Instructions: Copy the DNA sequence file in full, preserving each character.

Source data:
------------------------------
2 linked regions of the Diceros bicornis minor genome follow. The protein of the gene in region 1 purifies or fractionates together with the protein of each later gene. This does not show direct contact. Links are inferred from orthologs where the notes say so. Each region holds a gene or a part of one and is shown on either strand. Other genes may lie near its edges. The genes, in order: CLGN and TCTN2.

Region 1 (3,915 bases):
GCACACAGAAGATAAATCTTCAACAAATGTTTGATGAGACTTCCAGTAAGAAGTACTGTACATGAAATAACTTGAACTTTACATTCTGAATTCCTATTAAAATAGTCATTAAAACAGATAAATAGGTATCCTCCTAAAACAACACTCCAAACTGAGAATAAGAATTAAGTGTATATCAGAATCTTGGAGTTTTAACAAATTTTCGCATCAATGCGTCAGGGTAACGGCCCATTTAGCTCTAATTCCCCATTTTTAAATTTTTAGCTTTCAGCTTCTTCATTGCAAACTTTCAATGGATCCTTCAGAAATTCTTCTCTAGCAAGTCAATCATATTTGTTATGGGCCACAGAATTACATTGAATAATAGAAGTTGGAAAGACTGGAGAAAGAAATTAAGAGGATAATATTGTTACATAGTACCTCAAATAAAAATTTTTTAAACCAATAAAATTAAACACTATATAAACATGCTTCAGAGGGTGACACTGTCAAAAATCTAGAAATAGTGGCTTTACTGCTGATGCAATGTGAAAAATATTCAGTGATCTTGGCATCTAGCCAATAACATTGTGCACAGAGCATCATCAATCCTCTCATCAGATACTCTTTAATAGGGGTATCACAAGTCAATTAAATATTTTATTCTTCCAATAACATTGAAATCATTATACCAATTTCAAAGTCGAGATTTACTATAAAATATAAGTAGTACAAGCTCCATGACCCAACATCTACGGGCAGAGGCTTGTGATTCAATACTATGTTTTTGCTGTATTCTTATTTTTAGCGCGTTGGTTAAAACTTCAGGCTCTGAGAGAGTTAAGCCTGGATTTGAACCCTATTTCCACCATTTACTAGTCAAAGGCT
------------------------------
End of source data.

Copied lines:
2 linked regions of the Diceros bicornis minor genome follow. The protein of the gene in region 1 purifies or fractionates together with the protein of each later gene. This does not show direct contact. Links are inferred from orthologs where the notes say so. Each region holds a gene or a part of one and is shown on either strand. Other genes may lie near its edges. The genes, in order: CLGN and TCTN2.

Region 1 (3,915 bases):
GCACACAGAAGATAAATCTTCAACAAATGTTTGATGAGACTTCCAGTAAGAAGTACTGTACATGAAATAACTTGAACTTTACATTCTGAATTCCTATTAAAATAGTCATTAAAACAGATAAATAGGTATCCTCCTAAAACAACACTCCAAACTGAGAATAAGAATTAAGTGTATATCAGAATCTTGGAGTTTTAACAAATTTTCGCATCAATGCGTCAGGGTAACGGCCCATTTAGCTCTAATTCCCCATTTTTAAATTTTTAGCTTTCAGCTTCTTCATTGCAAACTTTCAATGGATCCTTCAGAAATTCTTCTCTAGCAAGTCAATCATATTTGTTATGGGCCACAGAATTACATTGAATAATAGAAGTTGGAAAGACTGGAGAAAGAAATTAAGAGGATAATATTGTTACATAGTACCTCAAATAAAAATTTTTTAAACCAATAAAATTAAACACTATATAAACATGCTTCAGAGGGTGACACTGTCAAAAATCTAGAAATAGTGGCTTTACTGCTGATGCAATGTGAAAAATATTCAGTGATCTTGGCATCTAGCCAATAACATTGTGCACAGAGCATCATCAATCCTCTCATCAGATACTCTTTAATAGGGGTATCACAAGTCAATTAAATATTTTATTCTTCCAATAACATTGAAATCATTATACCAATTTCAAAGTCGAGATTTACTATAAAATATAAGTAGTACAAGCTCCATGACCCAACATCTACGGGCAGAGGCTTGTGATTCAATACTATGTTTTTGCTGTATTCTTATTTTTAGCGCGTTGGTTAAAACTTCAGGCTCTGAGAGAGTTAAGCCTGGATTTGAACCCTATTTCCACCATTTACTAGTCAAAGGCT